Mycoplasma agalactiae is a major pathogen of sheep and goats in many areas of the world and particularly in Mediterranean countries. It causes contagious agalactia, an infectious disease primarily affecting mammary glands. Many vaccines against the pathogen are currently under development. The aim of the study was to investigate the involvement of T cell-mediated immunity during vaccination and challenge experiments against Mycoplasma agalactiae. A comparison of the antigen-specific expansion of interferon gamma positive T cell memory and naïve subsets was performed between vaccinated and non-vaccinated sheep to identify cellular subsets whose activation was different between protected and non-protected sheep. Data reported in this manuscript demonstrated that two out of the three vaccines used in this study protected sheep from the disease. In the protected groups CD4(+) memory interferon-γ(+) T cells underwent an early expansion (p<0.05 when compared to unprotected groups), whilst memory CD8(+) Interferon-γ(+) T cells increased in non-protected animals 7 days after infection (p<0.05). γδ(+) Interferon-γ(+) T cells reached peaks of expansion in infected and in two vaccinated groups thus indicating that these cells are not preferentially involved in protection or pathogenesis (p<0.05). Hereby we propose that the early activation of CD4(+) memory Interferon-γ(+) T cells could be considered as a marker of protection from the disease as well as a tool to establish vaccine efficacy.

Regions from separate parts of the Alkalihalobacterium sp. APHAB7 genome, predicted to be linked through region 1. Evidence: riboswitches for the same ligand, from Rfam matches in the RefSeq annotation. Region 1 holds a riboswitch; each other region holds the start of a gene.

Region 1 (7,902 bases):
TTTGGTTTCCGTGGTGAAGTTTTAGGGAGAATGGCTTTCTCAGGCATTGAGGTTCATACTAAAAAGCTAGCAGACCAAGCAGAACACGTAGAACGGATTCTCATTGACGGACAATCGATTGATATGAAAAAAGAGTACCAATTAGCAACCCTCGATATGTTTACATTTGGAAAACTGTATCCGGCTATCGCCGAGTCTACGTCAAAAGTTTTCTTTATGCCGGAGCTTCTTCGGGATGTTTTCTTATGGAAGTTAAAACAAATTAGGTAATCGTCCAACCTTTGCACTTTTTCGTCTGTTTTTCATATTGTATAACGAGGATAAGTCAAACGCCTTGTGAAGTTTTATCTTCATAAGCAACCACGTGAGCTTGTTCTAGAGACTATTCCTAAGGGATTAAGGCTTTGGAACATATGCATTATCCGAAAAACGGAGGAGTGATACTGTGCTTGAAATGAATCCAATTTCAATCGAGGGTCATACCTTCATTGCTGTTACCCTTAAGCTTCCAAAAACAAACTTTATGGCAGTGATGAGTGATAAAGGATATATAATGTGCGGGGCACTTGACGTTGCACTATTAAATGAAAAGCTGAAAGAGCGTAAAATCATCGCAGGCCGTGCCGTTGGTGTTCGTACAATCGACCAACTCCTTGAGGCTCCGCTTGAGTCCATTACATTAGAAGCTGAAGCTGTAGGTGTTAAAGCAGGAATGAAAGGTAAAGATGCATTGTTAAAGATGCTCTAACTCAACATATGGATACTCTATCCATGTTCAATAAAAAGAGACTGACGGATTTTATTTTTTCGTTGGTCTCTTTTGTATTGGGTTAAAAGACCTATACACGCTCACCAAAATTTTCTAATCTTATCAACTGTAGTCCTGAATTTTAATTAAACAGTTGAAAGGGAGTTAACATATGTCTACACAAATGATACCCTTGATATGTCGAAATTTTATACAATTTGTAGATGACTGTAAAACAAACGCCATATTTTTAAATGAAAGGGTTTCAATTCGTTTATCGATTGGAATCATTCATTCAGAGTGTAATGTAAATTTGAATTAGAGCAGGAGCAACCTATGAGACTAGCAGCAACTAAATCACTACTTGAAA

|Numero di pagine||8|
|Rivista||Veterinary Immunology and Immunopathology|
|Stato di pubblicazione||Published - 2013|
All Science Journal Classification (ASJC) codes
La Manna, M. P., Sireci, G., Guggino, G., Agnone, A., Villari, S., Nicholas, R. A. J., Puleio, R., & Loria, G. R. (2013). Timing of activation of CD4+ memory cells as a possible marker to establish the efficacy of vaccines against contagious agalactia in sheep. Veterinary Immunology and Immunopathology, 152 (2013), 252-259.